Ditch The Wheat Flour And Choose These Healthy Alternatives Instead
Healthy eating should be a concern for each individual person. Proper nutrition should be studied and taken very seriously. One way you can help yourself out is by picking out a certain flour for yourself. The most common variety is wheat flour, but there are alternatives that are just as good and even a little healthier:
1. Almond Flour
As the name states, this flour is made with almonds. But this is after the nuts have been blanched and ‘finely ground’ to the consistency of traditional wheat flour. This particular flour is known to be high in vitamin E, which acts as antioxidants in the body.
There have even been studies that suggest regular consumption can help lower the rate of heart disease and Alzheimer’s.
It also contains a high concentration of magnesium which helps improve blood sugar and reduce insulin resistance and even out blood pressure.
This is a great alternative to wheat flour as it has gluten, a protein that helps bread stretch as it bakes. If you have celiac disease, almond flour can help you to enjoy the things that others get to eat so regularly.
2. Coconut Flour
Coconuts are famous for being part of fruit salads or the pina colada drink. But did you know you can actually buy flour made from coconut? How it’s made is pretty simple: coconut pulp is dried out and then ground to a flour-y consistency. And yes, this one is also gluten-free.
Coconut flour is a great alternative for diabetics because the low glycemic index allowing it to convert to sugar slower in the blood, helping prevent blood sugar spikes. It also contains lauric acid, a fat that aids in maintaining the thyroid and keeping a healthy look about your skin.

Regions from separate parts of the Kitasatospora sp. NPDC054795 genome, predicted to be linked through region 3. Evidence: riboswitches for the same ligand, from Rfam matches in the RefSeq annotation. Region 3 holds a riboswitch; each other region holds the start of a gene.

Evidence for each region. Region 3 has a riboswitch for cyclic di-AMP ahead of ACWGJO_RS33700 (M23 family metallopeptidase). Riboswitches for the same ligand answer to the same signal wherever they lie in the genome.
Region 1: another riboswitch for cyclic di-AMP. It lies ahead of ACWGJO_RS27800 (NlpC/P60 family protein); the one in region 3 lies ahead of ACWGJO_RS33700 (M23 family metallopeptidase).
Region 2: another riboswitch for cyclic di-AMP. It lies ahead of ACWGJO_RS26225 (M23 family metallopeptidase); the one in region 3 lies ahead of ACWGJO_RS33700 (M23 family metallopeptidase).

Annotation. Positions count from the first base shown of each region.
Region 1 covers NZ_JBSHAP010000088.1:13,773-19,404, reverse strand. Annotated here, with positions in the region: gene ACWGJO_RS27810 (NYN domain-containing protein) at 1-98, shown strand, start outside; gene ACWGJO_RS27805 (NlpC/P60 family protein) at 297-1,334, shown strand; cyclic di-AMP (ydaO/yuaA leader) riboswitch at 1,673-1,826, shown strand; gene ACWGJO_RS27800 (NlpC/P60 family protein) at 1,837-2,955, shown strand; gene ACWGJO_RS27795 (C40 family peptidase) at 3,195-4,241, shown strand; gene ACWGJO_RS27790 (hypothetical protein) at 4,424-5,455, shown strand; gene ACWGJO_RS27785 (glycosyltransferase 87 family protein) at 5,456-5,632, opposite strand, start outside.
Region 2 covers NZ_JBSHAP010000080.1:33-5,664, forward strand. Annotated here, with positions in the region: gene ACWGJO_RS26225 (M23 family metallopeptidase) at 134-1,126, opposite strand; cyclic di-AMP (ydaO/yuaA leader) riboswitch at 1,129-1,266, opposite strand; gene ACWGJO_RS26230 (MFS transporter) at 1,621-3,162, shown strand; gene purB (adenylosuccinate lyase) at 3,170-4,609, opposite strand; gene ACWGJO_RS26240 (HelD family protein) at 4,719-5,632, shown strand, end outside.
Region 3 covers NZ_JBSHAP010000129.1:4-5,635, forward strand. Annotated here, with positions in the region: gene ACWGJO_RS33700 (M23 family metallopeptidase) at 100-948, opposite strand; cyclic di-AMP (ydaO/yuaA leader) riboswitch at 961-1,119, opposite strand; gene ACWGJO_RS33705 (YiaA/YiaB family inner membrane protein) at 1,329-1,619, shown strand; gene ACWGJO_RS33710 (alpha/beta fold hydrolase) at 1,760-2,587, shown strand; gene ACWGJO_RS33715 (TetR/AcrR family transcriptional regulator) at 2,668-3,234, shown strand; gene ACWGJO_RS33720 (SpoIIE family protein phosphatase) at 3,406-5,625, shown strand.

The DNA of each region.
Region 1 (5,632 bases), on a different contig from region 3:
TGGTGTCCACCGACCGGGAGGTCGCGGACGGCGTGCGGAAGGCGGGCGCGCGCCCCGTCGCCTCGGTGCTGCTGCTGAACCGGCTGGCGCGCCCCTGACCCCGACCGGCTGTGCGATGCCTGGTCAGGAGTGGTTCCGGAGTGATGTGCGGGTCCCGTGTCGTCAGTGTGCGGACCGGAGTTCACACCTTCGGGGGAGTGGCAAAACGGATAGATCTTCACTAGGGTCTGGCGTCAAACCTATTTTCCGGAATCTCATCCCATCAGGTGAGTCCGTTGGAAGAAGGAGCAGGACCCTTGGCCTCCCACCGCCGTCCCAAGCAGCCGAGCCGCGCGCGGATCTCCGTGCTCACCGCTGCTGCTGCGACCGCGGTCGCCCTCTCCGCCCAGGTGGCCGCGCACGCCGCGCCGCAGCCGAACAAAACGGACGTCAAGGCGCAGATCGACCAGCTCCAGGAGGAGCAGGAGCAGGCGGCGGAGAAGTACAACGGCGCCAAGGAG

3. Quinoa Flour
Not many people know that flour is also made from Quinoa. Known as a ‘pseudo cereal’, it is not actually a grain but is eaten like one. Interestingly enough, there are three types: red, white, and black.
A ¼ cup of Quinoa flour has 4 grams of protein, making it an excellent alternative for other things. It is considered a ‘complete protein’, meaning it contains all the amino acids that are necessary for maintaining optimal human health.
Also high in B vitamins, vitamin E, and magnesium, a single serving of this ‘pseudo cereal’ contains just as much or maybe more calcium than a quart of milk. If your diet requires more calcium and you are lactose intolerant, this is a great way to avoid milk completely.
Interestingly enough, the Inca people saw Quinoa as a holy grain. That’s no surprise, considering its power. Studies have shown it can aid in preventing atherosclerosis, diabetes, strokes, obesity and insulin resistance.
According to a study published in the American Journal of Clinical Nutrition “at least 3 servings of whole grains like Quinoa should be eaten daily.”
4. Chickpea Flour
Chickpea, or garbanzo beans, are another food that can be used to create another alternative to wheat flour. Also gluten-free, it is high in fiber which can help regulate digestion. It has been suggested that high fiber diets may aid in lowering the effects of type 2 diabetes and even cure it naturally.
This particular flour is great if heart health is a major concern. It can help to reduce the level of LDL cholesterol, protect against heart disease, and reduce high blood pressure caused by weight.
Chickpea flour, according to studies, is considered an ‘anti-inflammatory food.’ It has been found in previous studies that consuming beans can lower inflammation, and even protect against cancer. Specifically, the high fiber contained in chickpea can help draw toxins from the digestive tract, lowering the risk of developing colon cancer.
5. Oat Flour
Traditionally, oats are eaten in what is famously known as ‘oatmeal.’ But, somewhere along the line, an individual decided we needed another form of flour. Here is another alternative to wheat flour that is also gluten-free.
It is cheaper than almond flour and is a nutrient dense source of carbohydrates, making it a good source of natural energy. It can also lower your cholesterol.
While this may be a good alternative to wheat flour, Oat Flour always has the chance to be contaminated by grains. Anyone with celiac disease should avoid this flour simply as a precautionary measure.